This opinion piece was written by Dan Diaz and was originally published by HLNTV on October 20, 2015.
My wife, Brittany Maynard, passed away peacefully last year on November 1.
On New Year’s Day of 2014, we discovered that Brittany had a brain tumor, that it was very large, and that there was no cure.
Brittany endured an eight-hour brain surgery and we researched every treatment option that was available. Just two months after the surgery, the tumor showed signs that it was growing aggressively and she was given six months to live.
Brittany decided to live her life to the fullest. I took a leave of absence from work, Brittany found a house for us to rent in Portland and she established residency. We found a new medical team, packed up half of our house in California into a U-Haul and drove 600 miles north to Portland, Oregon. Nobody should have to go through that at their end of life, having to leave home like that.
But we did it, all because Oregon has something that California did not at the time: A law allowing doctors to provide lethal prescriptions to competent adults who are terminally ill and have six months to live.
California Gov. Jerry Brown signed a bill permitting this end-of-life option Oct. 5 — a year too late for Brittany.
“I’m not afraid to die.” Brittany said to me one day. “I’m not afraid of death. Death does not have that power over me anymore.” Those words were not just lip service; I knew Brittany truly meant it. She did not fear dying.
“But I am afraid of suffering,” she said. “Especially since I am dying anyway, I would prefer to die gently, not struggling and in pain.”
Brittany applied for, qualified for and was finally granted the prescription for medical aid in dying under Oregon’s death-with-dignity law.
Upon receiving it, Brittany put that medication in the cupboard and she focused on living life. Brittany’s passion was being outdoors, in nature. So we went to Yellowstone National Park, a spot she had wanted to visit for years. A few weeks later she was hiking glaciers in Alaska with her friend and her mother. We visited Olympic National Park in Washington, Hood River in Oregon, and we took a helicopter tour of the Grand Canyon.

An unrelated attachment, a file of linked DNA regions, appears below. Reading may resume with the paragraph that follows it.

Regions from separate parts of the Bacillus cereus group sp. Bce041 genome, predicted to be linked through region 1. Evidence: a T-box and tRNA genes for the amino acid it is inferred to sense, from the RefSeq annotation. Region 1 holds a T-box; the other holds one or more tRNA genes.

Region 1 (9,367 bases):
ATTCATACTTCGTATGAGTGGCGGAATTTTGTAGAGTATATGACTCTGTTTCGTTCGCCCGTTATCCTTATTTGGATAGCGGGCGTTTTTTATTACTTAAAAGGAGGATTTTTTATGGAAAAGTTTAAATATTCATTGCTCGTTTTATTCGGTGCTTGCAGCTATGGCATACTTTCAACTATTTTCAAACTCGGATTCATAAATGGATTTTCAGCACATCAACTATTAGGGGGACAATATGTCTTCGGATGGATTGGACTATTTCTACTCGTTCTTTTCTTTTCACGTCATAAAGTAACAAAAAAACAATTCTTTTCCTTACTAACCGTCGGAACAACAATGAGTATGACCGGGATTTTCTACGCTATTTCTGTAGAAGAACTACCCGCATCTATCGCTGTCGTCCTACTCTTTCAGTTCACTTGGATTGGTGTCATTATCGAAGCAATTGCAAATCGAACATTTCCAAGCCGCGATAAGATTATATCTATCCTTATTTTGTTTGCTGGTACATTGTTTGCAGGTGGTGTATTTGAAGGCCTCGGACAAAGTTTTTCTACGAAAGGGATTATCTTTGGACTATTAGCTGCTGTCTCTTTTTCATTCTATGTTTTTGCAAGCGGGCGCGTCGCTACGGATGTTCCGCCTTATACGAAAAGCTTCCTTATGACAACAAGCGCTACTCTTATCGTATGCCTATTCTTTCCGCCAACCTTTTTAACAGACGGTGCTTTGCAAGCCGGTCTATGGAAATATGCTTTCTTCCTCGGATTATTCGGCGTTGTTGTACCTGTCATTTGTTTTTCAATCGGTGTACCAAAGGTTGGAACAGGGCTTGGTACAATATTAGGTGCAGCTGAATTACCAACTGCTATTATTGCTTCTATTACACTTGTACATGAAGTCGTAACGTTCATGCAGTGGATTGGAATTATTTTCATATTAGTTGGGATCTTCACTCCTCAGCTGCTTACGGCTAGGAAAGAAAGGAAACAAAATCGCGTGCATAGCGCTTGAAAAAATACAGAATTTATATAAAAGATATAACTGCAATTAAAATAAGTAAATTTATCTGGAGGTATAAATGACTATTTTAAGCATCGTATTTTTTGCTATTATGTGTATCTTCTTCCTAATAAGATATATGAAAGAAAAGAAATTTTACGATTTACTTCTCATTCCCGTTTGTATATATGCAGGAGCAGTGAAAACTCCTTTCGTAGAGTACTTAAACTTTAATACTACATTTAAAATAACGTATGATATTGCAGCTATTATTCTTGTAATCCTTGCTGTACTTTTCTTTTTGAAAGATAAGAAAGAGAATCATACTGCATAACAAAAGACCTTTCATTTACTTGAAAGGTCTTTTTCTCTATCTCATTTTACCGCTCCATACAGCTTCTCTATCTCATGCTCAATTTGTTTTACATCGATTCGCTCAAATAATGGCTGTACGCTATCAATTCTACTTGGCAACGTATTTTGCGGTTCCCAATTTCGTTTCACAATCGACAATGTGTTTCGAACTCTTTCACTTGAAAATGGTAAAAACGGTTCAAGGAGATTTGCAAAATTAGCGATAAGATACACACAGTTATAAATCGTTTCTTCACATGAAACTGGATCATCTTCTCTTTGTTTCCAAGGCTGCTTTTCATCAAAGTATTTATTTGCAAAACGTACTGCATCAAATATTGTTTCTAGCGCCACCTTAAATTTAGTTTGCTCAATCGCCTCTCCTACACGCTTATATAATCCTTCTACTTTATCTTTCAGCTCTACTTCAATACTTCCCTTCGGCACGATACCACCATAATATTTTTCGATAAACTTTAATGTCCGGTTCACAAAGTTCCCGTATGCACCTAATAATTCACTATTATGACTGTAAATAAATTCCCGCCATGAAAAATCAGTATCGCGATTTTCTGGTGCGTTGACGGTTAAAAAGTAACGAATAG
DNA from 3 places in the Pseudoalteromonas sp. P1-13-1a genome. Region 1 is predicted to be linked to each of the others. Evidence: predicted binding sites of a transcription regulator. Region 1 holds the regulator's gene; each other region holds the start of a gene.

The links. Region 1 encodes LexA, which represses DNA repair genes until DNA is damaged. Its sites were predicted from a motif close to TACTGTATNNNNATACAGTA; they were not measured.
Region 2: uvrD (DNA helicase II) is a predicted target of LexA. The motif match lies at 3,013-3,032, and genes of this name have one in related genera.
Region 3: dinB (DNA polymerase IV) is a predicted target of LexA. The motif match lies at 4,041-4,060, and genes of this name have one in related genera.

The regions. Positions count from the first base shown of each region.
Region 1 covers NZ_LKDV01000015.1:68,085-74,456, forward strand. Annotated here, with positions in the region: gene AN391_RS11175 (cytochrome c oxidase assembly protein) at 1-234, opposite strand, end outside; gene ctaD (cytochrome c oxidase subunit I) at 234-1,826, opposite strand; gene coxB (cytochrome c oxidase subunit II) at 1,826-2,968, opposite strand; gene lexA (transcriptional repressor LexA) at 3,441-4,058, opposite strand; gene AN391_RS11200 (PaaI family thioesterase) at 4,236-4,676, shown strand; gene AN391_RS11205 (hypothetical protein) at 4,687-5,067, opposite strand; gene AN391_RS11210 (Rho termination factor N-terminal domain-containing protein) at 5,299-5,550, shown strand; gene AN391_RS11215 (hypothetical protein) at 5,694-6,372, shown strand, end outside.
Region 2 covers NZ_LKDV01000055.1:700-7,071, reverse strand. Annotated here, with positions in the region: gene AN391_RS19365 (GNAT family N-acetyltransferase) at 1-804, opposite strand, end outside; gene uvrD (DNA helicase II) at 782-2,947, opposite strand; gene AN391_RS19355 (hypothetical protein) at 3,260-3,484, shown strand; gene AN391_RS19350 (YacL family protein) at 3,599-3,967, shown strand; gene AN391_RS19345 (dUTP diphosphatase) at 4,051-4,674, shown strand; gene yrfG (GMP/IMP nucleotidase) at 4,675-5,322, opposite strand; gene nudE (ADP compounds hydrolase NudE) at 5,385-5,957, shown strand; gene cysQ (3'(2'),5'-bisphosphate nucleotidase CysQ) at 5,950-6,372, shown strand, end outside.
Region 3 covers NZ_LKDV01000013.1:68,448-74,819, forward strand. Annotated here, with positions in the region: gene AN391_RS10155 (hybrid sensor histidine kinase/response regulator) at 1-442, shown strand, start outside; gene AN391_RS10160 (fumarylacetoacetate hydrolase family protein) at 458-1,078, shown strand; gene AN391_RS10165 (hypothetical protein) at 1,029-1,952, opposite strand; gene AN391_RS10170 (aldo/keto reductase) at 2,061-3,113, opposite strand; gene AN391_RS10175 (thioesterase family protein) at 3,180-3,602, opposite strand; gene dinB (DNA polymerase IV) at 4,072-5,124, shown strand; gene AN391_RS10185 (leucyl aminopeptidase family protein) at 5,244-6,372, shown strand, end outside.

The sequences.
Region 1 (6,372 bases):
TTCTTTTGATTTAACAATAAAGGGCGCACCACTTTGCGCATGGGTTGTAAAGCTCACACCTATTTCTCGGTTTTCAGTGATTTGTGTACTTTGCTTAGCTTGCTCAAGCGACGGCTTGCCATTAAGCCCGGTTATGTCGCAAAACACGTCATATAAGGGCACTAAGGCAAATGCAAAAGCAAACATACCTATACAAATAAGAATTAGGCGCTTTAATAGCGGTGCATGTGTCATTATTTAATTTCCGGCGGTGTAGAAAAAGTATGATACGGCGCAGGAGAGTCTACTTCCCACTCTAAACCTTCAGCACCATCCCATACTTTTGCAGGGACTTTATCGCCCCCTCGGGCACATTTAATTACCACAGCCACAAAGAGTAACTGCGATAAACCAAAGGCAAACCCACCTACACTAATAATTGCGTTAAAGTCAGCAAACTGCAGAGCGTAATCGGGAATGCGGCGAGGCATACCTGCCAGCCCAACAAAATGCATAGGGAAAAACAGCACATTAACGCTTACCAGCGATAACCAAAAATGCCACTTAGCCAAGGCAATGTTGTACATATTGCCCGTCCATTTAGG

Up until she received the medication, Brittany could not escape the torture that the brain tumor would exact upon her. But all of a sudden, because of simply having the medication, that terror vanished! Brittany had taken control back from the tumor. The tumor could no longer torture her to death. She held a trump-card that the tumor could not defeat.
These two quotes describe Brittany’s fortitude and intelligence of taking control of her final months:
“To conquer fear is the beginning of wisdom.” – Bertrand Russell
“Wisdom is antithetical to fear. In fact, it’s what enables a person to overcome fear.” –Unknown
Brittany showed wisdom beyond measure for deciding to fight the cancer from Oregon. Her determination to “fear less” is an accomplishment that I fully understood the value of, upon seeing the change in Brittany’s outlook from that point on. She was empowered and in control, and when you are facing death, that is huge.
Brittany died gently on November 1, 2014. Within 5 minutes of taking the medication, she fell asleep very peacefully. Within 30 minutes, her breathing slowed to the point where she passed away. Amidst all of the seizures and suffering that she was already enduring, it truly was the gentlest passing one could hope for. The brain tumor would not have allowed for that peaceful passing if allowed to run its course.
Brittany’s story is a story of love. It’s a story of determination. It’s a story of living life. And it’s a story of triumph. In the end, Brittany did not die as a “victim” to cancer. She died in the same manner that she lived her life: with grace, compassion and love, for herself and for her family.
I keep in my heart all of the good times that Brittany and I shared together. I made a promise to her, to do what I can to help pass legislation so no one else has to move from their home as we did. The passage of this law in our home state of California was step one. I will continue to work on this effort in honor of Brittany.
Dan Diaz is the husband of Brittany Maynard, who died in November 2014 from a brain tumor. The couple moved from California to Oregon, one of eight jurisdictions that has authorized medical aid in dying so Brittany could have the option of a gentle dying process instead of an agonizing one. Over the past four years, he has traveled extensively across the country to meet with lawmakers, responded to hundreds of media inquiries, and spoken to diverse audiences of doctors, social workers and the general public. Dan’s efforts working with Compassion & Choices were instrumental in securing the passage of the End of Life Option Act in California, and his efforts to advance similar bills continue in the other states across the country.